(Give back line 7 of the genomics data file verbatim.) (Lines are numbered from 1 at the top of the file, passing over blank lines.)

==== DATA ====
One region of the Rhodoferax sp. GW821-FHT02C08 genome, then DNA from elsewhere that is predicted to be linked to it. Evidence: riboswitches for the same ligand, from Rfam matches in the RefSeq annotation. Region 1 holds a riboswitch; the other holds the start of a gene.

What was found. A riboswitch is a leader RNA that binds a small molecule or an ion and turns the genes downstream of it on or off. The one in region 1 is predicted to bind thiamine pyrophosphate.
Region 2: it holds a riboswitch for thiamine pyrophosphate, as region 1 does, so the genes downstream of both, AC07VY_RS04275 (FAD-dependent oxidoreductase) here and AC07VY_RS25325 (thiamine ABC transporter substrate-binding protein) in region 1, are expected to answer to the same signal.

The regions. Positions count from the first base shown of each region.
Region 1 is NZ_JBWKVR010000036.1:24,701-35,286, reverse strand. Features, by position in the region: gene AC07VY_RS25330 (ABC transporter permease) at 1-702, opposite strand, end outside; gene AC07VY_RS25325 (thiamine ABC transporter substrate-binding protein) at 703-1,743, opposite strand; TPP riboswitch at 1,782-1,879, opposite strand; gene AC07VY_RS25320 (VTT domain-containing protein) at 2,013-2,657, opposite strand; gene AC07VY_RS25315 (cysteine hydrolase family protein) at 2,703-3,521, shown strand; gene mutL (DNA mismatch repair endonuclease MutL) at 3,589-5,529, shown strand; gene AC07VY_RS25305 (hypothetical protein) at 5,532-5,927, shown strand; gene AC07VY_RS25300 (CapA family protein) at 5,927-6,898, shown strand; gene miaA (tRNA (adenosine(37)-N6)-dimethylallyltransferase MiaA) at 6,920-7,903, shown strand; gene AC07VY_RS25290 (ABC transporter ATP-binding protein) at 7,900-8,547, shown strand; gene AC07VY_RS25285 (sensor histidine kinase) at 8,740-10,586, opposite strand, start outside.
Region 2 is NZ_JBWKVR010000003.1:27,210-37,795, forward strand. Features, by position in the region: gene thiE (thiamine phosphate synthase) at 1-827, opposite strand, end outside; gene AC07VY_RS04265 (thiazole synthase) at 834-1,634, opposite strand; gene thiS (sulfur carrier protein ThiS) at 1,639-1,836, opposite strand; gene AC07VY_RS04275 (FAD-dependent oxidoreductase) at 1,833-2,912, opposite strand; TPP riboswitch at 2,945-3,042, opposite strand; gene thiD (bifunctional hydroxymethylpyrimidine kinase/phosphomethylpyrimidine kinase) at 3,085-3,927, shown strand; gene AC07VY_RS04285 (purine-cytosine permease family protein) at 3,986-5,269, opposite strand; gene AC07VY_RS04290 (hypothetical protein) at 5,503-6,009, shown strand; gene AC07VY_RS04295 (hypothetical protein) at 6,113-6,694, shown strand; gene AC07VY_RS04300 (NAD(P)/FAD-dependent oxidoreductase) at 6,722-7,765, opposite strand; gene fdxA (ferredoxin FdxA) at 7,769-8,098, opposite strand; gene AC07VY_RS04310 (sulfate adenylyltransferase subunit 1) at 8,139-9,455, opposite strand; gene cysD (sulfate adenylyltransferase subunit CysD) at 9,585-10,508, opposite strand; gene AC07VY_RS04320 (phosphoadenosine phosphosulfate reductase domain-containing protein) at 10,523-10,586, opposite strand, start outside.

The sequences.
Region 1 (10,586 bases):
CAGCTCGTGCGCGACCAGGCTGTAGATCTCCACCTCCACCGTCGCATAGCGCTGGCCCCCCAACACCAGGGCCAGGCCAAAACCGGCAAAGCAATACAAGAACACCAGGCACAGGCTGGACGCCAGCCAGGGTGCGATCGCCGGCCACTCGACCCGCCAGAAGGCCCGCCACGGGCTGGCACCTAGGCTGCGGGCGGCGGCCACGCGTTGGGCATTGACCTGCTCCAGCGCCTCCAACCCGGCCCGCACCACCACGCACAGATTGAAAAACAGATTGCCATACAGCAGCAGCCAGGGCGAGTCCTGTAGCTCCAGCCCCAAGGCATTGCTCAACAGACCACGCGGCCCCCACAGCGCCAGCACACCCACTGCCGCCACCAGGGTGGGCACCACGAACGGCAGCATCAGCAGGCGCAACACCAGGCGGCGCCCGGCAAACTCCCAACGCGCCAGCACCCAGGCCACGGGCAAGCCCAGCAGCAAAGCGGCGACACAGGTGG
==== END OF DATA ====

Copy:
The sequences.